KARACHI: The rupee is expected to trade range-bound next week in the interbank market as the currency rates appear to be kept in check by administrative measures. However, open market dollar prices...
KARACHI: The rupee is expected to trade range-bound next week in the interbank market as the currency rates appear to be kept in check by administrative measures. However, open market dollar prices are anticipated to remain under pressure, according to traders and analysts.
The domestic currency fluctuated during the week in the interbank market, falling to 287.15 per dollar on Tuesday before rising to 285.15 by the end of the week.
Default risks are rising as Pakistan's economic position worsens day by day and its foreign exchange reserves run out. Even though the country is making desperate attempts to resume the stalled $6.5 billion bailout with the IMF, the chances are dwindling every day, primarily because the current programme is set to end on June 30.
“Due to import curbs, the demand for dollars from importers is likely to remain regular. In the upcoming week, we do not see the rupee breaking beyond the 288 level versus the dollar [in interbank market],” said a forex trader.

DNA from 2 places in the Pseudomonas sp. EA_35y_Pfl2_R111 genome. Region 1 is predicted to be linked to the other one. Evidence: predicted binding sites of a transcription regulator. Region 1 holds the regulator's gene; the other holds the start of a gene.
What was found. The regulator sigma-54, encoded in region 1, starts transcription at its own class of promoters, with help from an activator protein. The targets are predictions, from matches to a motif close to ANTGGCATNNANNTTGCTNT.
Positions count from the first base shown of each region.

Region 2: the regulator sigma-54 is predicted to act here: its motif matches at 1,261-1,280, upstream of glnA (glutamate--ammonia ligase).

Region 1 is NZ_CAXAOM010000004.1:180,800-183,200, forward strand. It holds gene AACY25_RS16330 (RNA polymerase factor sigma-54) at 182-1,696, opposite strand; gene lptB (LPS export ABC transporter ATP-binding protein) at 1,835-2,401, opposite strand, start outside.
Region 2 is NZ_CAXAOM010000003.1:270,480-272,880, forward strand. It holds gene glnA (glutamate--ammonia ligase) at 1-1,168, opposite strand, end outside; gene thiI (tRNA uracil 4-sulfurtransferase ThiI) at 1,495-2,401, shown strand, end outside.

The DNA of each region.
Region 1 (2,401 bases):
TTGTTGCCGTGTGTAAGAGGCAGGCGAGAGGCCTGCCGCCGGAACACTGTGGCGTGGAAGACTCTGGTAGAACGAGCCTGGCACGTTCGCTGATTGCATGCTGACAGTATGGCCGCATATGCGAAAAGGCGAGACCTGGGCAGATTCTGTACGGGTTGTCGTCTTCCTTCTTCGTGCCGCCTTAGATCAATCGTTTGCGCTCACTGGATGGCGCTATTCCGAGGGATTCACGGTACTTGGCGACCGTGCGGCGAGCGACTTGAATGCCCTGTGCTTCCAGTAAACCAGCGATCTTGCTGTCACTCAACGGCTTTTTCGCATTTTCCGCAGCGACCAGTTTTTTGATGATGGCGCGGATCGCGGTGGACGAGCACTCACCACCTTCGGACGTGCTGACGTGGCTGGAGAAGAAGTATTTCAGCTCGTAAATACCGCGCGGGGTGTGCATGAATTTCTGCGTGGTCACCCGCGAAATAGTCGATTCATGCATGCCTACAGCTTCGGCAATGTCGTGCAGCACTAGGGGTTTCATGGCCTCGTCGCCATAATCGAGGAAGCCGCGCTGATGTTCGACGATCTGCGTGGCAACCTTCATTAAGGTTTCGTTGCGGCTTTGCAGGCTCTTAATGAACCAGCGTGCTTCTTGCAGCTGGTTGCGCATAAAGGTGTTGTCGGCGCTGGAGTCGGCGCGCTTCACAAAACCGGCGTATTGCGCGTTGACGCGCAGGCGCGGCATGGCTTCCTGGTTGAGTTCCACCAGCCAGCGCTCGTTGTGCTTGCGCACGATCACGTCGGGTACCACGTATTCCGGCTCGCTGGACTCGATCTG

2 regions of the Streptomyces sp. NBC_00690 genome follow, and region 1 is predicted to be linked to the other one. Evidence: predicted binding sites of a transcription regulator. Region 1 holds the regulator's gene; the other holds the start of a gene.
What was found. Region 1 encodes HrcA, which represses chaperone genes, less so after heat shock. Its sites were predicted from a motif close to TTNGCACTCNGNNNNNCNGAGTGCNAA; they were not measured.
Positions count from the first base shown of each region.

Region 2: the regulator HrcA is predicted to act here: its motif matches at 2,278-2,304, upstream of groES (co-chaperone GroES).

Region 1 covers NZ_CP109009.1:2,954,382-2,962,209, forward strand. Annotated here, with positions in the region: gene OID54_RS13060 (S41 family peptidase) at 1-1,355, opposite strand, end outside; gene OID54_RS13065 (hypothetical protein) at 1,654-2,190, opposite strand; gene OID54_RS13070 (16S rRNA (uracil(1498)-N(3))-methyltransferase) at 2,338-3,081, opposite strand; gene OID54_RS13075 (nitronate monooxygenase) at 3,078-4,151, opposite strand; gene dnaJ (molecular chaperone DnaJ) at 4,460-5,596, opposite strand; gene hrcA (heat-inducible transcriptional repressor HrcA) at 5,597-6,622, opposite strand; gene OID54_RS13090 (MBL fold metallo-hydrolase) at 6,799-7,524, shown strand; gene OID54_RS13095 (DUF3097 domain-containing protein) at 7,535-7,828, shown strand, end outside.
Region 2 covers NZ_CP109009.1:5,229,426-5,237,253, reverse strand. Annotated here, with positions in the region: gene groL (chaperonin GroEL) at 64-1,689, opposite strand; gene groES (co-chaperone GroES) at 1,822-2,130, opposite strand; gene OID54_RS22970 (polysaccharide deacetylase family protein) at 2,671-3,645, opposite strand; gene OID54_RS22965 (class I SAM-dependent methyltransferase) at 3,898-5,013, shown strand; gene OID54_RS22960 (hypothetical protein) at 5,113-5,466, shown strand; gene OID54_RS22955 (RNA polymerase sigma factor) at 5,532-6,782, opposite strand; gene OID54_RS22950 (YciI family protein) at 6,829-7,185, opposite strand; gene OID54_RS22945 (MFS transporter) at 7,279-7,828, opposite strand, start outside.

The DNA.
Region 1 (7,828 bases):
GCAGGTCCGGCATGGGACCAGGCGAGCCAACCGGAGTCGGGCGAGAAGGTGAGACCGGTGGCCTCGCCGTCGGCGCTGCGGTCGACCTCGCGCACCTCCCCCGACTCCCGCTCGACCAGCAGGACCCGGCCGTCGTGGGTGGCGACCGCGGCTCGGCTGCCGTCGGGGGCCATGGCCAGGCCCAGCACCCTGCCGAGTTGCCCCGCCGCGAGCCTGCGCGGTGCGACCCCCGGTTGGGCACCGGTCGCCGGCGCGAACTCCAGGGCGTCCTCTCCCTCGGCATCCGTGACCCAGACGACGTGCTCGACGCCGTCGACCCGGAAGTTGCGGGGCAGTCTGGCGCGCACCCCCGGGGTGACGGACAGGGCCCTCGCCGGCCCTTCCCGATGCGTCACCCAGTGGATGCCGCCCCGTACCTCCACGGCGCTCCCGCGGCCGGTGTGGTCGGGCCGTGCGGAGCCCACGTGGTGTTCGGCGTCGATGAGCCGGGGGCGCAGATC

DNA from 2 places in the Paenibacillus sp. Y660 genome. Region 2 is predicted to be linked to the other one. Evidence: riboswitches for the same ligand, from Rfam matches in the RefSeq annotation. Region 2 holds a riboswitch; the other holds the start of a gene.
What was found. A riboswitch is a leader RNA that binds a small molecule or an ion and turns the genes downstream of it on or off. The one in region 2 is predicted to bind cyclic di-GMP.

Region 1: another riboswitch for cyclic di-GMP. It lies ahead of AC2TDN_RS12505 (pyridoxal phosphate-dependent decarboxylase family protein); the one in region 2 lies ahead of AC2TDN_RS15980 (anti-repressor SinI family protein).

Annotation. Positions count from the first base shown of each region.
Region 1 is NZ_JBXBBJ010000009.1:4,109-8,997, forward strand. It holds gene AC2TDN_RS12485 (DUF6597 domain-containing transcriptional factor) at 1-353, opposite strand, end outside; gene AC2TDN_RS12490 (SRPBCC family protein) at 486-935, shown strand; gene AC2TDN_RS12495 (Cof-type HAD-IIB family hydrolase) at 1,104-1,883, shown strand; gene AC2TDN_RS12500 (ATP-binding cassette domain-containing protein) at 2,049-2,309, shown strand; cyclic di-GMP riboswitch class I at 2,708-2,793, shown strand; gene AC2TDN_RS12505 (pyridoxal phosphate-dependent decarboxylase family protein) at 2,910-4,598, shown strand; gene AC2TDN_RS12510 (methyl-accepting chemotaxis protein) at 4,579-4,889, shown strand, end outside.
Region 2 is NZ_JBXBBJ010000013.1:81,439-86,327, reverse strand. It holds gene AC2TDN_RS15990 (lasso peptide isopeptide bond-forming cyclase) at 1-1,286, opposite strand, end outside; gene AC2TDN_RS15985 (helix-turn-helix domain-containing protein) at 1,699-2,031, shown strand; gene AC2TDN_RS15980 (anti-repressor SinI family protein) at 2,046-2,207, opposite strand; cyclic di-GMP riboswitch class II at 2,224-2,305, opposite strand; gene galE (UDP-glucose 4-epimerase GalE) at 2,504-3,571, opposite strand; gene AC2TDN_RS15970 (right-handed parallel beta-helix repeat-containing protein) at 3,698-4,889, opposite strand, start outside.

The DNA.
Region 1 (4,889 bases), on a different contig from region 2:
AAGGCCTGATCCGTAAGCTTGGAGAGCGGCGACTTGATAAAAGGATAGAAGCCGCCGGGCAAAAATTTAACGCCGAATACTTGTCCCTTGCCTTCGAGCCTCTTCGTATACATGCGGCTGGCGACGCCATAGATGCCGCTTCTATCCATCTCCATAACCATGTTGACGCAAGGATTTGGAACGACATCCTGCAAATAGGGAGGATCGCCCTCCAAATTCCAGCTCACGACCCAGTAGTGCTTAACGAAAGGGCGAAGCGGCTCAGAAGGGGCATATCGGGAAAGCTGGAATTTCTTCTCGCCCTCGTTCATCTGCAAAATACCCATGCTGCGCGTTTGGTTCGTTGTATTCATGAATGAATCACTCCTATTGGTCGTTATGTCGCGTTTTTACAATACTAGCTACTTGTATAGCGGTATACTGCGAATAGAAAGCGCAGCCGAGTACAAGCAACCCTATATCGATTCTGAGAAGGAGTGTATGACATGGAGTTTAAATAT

“However, due to a lack of dollars and increased demand, the rupee appears to be weaker in the open market,” the trader added. On Friday, the rupee's value versus the dollar dropped to an all-time low of 310 in the open market. In relation to the dollar, it decreased by 5 rupees during the outgoing week. The exchange rate difference between open and interbank markets swelled to around 25 rupees, which could encourage overseas Pakistani workers to use illegal means to send money home.
In the week ending May 19, Pakistan’s foreign exchange reserves, a key sign of economic health, fell by $206 million to $9.7 billion. The State Bank of Pakistan's reserves decreased by $119 million to $4.2 billion.
Particularly, reserves held by commercial banks fell by $88 million to $5.5 billion, reflecting an outflow of wealth.
“While the interbank still looks to be range bound, grey market rates are poised to go up further as much of the non-formal imports are being settled through that market,” said Tresmark in a weekly note.
“The political upheaval seems to be reaching a crescendo. As seen from other precedents like Sri Lanka, lowering of political temperature will matter on the economy. Inflation (CPI) for May is expected to rise to about 39 percent but will start easing off from there due to the high base effect and softening of global commodities,” it said.
Ishaq Dar, the country's finance minister, met with Donald Bloom, the US ambassador, for the second time in two months to influence the IMF. Dar reaffirmed that Pakistan would not default.
Pakistan is facing a significant debt repayment of $2.3 billion in June.
The country is relying on China's assistance to rollover the debt, although it is anticipated that a portion of the debt will still need to be repaid and will be received back in a few days/weeks, according to analysts.